With reference to the offence of defamation, Section 199 of the Code of Criminal Procedure, 1973[11] provides that only an ‘aggrieved party’ can file a complaint for defamation. An aggrieved party is a party that goes on to suffer some specific legal injury, aggrieved by which it proceeds to file a complaint.[12] Based on the facts and circumstances of each case ‘aggrieved party’ is ascertained by the courts. For instance, the mentioning the full name leaves no discrepancy as to whom the imputations are being made.

Making a publication with the intention to harm (which imparts mens rea) or with the knowledge that it will harm the reputation of another is a necessary ingredient of Section 499.[13] Publication here refers to communication to a person other than the accused and communicating the imputations only to the complainant does not come under the purview of publication.[14] The courts go on to state that actual harm is immaterial if it proved that the defamatory statement was made with a mala-fide intention to harm the reputation of the complainant, which is essentially the spirit of the said law.[15]

The Exceptional Case Of Exception –

There are ten exceptions to the offence of defamation given under Section 499.[16] Although, the discussion about all the exceptions is beyond the scope of this article but there is an important judgment of Karnataka High Court, with the respect to an accused who claims protection under any of the ten exceptions, which must be discussed. A claimant need not necessarily prove the ingredients of defamation with respect to accused’s imputation. In J. Sudhir Chandrashekhar v. T. Lokaprakash[17], the Court held that the accused, by way of claiming exception to defamation, admitted that the imputations published by him are per se defamatory. Thus, the claimant is discharged of the burden of proving that the accused statements were defamatory in nature.[18] To what extent we can consider this judgment to be applicable is something to be discussed. The important question is can we shift the burden of proof like this ?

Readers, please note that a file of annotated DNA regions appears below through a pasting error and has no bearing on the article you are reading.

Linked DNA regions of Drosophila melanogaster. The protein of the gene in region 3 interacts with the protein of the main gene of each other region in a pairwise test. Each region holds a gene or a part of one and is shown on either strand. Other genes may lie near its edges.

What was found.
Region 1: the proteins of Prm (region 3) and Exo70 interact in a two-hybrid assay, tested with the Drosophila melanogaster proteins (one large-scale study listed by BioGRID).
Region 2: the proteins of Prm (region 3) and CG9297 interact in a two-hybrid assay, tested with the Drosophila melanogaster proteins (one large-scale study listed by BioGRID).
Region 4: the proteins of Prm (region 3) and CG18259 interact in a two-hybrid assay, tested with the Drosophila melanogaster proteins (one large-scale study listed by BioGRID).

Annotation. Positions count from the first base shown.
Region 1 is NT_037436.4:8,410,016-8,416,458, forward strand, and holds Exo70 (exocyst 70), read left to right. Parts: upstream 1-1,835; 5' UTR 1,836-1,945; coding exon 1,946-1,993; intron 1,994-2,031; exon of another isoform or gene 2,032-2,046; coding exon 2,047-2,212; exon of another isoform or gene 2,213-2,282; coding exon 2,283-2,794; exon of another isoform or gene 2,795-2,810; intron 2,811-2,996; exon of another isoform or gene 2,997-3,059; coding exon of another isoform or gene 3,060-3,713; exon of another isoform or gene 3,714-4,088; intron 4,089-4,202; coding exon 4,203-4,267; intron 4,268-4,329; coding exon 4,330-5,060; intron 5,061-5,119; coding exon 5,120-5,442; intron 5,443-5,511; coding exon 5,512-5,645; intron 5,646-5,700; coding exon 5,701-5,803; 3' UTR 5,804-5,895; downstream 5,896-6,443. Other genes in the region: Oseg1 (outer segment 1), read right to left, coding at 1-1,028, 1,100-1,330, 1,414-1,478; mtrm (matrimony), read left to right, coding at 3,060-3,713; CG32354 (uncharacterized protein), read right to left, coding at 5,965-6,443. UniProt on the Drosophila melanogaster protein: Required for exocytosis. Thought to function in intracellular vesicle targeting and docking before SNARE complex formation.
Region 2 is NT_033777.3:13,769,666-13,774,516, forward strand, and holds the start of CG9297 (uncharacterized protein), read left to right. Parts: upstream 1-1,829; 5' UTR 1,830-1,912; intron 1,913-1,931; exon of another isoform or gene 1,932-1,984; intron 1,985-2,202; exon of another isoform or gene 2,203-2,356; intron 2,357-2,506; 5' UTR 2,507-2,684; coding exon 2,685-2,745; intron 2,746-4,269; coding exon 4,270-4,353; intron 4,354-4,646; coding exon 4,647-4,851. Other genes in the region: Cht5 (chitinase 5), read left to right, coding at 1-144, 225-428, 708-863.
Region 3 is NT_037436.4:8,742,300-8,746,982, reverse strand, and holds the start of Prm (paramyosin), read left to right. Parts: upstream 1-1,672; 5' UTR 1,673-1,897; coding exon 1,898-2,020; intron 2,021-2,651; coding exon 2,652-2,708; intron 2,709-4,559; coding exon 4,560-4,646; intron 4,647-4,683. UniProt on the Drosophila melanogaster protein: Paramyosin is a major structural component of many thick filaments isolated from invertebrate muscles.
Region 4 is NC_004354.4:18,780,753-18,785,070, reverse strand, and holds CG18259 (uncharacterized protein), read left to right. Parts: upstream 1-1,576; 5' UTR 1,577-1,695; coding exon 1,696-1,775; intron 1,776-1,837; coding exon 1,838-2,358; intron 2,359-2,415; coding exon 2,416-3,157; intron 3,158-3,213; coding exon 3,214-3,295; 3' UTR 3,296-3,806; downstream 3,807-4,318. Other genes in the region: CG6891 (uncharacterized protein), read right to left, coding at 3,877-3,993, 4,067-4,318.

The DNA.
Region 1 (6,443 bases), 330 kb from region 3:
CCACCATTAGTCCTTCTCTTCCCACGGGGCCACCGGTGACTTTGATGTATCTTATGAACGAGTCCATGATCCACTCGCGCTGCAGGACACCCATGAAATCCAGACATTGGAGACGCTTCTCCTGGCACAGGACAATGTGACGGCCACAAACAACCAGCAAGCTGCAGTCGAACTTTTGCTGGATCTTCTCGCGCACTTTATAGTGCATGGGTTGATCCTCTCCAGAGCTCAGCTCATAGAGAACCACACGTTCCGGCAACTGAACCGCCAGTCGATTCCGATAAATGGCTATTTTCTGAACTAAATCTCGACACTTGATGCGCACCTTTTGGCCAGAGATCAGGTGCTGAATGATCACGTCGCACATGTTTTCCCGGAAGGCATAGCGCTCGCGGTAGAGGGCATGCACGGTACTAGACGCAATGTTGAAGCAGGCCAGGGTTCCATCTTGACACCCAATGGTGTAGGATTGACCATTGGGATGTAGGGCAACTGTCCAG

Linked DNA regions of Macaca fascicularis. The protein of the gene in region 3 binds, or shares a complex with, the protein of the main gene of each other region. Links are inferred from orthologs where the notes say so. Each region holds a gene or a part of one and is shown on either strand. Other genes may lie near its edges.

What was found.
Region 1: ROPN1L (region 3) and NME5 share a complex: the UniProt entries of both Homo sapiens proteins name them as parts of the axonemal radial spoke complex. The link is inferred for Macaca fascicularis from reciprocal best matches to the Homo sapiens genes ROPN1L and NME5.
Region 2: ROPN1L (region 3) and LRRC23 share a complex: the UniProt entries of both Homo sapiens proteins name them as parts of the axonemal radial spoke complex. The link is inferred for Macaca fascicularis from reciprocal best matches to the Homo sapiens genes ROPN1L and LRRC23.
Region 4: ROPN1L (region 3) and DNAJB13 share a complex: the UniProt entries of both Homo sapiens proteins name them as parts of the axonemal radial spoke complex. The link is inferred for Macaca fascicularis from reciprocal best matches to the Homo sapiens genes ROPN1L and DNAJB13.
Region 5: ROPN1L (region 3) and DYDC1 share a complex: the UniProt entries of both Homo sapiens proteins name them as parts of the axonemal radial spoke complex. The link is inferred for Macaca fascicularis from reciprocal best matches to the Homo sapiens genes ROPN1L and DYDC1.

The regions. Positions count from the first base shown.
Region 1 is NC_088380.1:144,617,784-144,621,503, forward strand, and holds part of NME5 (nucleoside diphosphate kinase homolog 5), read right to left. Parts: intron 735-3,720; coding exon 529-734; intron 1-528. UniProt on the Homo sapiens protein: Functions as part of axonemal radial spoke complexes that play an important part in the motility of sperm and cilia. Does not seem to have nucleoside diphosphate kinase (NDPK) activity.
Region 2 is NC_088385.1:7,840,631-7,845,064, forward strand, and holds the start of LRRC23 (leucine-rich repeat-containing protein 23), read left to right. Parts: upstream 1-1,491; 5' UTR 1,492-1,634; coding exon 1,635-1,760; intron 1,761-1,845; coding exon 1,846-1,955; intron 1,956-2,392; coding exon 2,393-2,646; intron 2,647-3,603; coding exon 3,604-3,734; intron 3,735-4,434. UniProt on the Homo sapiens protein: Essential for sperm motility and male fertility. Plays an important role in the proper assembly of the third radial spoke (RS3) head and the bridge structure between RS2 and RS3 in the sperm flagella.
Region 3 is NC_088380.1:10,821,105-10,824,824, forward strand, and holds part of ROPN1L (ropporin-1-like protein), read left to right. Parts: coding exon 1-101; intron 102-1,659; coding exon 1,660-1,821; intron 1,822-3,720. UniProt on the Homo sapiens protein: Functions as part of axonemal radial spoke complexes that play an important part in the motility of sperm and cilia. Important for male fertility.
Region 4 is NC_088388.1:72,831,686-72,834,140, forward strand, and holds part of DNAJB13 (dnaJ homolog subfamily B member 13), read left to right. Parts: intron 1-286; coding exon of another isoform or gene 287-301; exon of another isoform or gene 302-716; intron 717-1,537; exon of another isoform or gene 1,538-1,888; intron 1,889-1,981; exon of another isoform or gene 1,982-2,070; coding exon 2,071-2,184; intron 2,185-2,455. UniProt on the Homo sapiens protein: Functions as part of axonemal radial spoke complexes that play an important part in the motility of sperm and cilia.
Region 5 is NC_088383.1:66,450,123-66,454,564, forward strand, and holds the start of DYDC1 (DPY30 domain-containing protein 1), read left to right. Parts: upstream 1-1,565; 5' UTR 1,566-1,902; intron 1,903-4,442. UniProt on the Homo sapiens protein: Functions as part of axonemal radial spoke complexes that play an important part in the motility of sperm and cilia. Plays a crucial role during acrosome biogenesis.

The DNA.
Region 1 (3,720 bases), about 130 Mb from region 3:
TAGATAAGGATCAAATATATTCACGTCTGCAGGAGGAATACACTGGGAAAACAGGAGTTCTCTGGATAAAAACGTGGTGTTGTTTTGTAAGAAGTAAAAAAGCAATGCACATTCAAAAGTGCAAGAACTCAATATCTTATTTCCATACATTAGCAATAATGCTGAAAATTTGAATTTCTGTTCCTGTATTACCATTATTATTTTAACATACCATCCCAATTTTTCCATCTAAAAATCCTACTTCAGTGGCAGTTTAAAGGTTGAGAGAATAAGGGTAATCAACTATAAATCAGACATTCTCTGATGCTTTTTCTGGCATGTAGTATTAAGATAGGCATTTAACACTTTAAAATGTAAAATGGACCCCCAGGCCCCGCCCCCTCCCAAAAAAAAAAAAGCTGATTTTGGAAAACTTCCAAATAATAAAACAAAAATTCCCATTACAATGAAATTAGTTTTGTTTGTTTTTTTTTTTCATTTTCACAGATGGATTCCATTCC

A straightforward answer in my opinion would be, yes. Consider a hypothetical situation with respect to the offence of murder. Y gives grave and sudden provocation to A. A, on this provo­cation, fires a pistol at Y, neither intending nor knowing him­self to be likely to kill Z, who is near him, but out of sight. A kills Z. Here A has not committed murder, but merely culpable homicide.[19] In this scenario, A has killed Z is an undeniable fact. This means to say though A is not liable for murder, but this can’t change the fact that A killed Z. Similarly, if A is accused of the offence of defamation and claims exception 1 to section 499, viz. imputation of truth which is for public good, this means that A has accepted that his statement was defamatory in nature but since it was true and made for public good, he should not be held liable.

What The World Thinks ?

There are some strong arguments put forward by people in support of criminalization of the offence of defamation, other than the constitutional aspect. Firstly, criminal defamation is necessary to protect woman. Woman in professions in a society like ours are susceptible to defamation or most vicious forms of defamation, especially about how they have achieved things in their life (the reference here is being made to success through sexual advancements).[20] It is therefore argued that such woman should have criminal defamation as a recourse, something more than civil defamation to protect themselves.